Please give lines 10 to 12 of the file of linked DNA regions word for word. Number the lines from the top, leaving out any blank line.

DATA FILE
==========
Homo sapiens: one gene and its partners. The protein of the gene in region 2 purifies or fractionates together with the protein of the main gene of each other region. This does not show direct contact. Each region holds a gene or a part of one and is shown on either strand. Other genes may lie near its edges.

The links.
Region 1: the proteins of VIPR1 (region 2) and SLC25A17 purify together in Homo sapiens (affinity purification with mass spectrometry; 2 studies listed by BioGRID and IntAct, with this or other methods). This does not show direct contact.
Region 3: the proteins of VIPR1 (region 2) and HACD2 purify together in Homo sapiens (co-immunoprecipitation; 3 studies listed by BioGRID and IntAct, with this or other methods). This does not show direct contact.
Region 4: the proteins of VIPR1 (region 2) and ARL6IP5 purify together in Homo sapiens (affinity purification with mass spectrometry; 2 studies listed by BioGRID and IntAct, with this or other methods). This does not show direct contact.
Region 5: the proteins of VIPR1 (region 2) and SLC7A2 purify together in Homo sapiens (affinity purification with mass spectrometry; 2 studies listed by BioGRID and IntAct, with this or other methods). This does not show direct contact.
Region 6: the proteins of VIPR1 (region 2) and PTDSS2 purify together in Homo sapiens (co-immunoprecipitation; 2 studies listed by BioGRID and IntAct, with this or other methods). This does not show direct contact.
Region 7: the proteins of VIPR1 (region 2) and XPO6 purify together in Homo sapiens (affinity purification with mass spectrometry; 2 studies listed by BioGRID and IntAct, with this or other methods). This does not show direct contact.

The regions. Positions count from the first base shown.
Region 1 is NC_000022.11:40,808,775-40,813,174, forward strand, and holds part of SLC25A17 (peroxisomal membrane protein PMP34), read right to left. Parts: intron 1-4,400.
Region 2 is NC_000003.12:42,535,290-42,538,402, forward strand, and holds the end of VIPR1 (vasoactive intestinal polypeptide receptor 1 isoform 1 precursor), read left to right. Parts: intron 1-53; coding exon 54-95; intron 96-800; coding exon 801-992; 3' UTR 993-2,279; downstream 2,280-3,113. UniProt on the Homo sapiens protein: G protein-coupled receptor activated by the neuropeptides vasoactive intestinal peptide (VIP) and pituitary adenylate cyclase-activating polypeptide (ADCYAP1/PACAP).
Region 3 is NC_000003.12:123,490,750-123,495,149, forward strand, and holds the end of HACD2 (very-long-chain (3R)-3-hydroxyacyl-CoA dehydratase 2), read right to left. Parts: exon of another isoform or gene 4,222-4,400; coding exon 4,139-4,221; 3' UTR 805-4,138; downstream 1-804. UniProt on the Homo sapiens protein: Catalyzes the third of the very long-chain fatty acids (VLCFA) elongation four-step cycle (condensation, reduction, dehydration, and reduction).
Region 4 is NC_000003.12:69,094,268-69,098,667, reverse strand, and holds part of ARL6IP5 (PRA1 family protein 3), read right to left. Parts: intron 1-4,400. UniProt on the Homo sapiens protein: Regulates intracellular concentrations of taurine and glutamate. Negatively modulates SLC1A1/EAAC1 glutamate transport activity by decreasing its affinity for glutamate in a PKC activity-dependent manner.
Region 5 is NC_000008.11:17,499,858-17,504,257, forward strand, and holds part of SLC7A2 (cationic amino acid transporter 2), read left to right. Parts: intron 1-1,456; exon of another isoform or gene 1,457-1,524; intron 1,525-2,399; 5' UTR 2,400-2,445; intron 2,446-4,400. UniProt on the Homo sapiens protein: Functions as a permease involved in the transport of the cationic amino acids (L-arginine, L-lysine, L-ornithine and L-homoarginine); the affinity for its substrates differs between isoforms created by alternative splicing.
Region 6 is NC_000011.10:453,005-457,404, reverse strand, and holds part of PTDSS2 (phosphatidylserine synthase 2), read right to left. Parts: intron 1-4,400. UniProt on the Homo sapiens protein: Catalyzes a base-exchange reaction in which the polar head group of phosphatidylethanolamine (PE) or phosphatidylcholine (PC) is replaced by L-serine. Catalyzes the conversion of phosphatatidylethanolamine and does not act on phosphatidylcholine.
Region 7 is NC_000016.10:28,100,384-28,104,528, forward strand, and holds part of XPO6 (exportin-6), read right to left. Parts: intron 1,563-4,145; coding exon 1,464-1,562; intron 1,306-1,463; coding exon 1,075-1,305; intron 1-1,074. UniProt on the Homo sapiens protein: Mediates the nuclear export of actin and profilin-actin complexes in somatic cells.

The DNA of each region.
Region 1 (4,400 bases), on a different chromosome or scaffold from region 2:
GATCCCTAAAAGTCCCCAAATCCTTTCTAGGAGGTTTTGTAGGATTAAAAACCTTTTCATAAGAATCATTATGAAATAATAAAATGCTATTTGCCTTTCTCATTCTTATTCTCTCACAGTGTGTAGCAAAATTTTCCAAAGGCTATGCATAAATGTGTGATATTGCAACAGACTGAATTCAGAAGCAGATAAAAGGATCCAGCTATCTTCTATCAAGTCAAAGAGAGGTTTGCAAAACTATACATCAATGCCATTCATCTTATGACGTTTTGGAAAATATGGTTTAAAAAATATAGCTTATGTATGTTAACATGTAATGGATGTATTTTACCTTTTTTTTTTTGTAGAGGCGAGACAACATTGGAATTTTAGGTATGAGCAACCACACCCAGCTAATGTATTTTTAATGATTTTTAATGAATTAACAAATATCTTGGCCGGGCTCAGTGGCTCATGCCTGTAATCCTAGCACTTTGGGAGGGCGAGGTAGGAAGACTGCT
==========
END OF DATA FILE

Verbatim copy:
Region 1 is NC_000022.11:40,808,775-40,813,174, forward strand, and holds part of SLC25A17 (peroxisomal membrane protein PMP34), read right to left. Parts: intron 1-4,400.
Region 2 is NC_000003.12:42,535,290-42,538,402, forward strand, and holds the end of VIPR1 (vasoactive intestinal polypeptide receptor 1 isoform 1 precursor), read left to right. Parts: intron 1-53; coding exon 54-95; intron 96-800; coding exon 801-992; 3' UTR 993-2,279; downstream 2,280-3,113. UniProt on the Homo sapiens protein: G protein-coupled receptor activated by the neuropeptides vasoactive intestinal peptide (VIP) and pituitary adenylate cyclase-activating polypeptide (ADCYAP1/PACAP).
Region 3 is NC_000003.12:123,490,750-123,495,149, forward strand, and holds the end of HACD2 (very-long-chain (3R)-3-hydroxyacyl-CoA dehydratase 2), read right to left. Parts: exon of another isoform or gene 4,222-4,400; coding exon 4,139-4,221; 3' UTR 805-4,138; downstream 1-804. UniProt on the Homo sapiens protein: Catalyzes the third of the very long-chain fatty acids (VLCFA) elongation four-step cycle (condensation, reduction, dehydration, and reduction).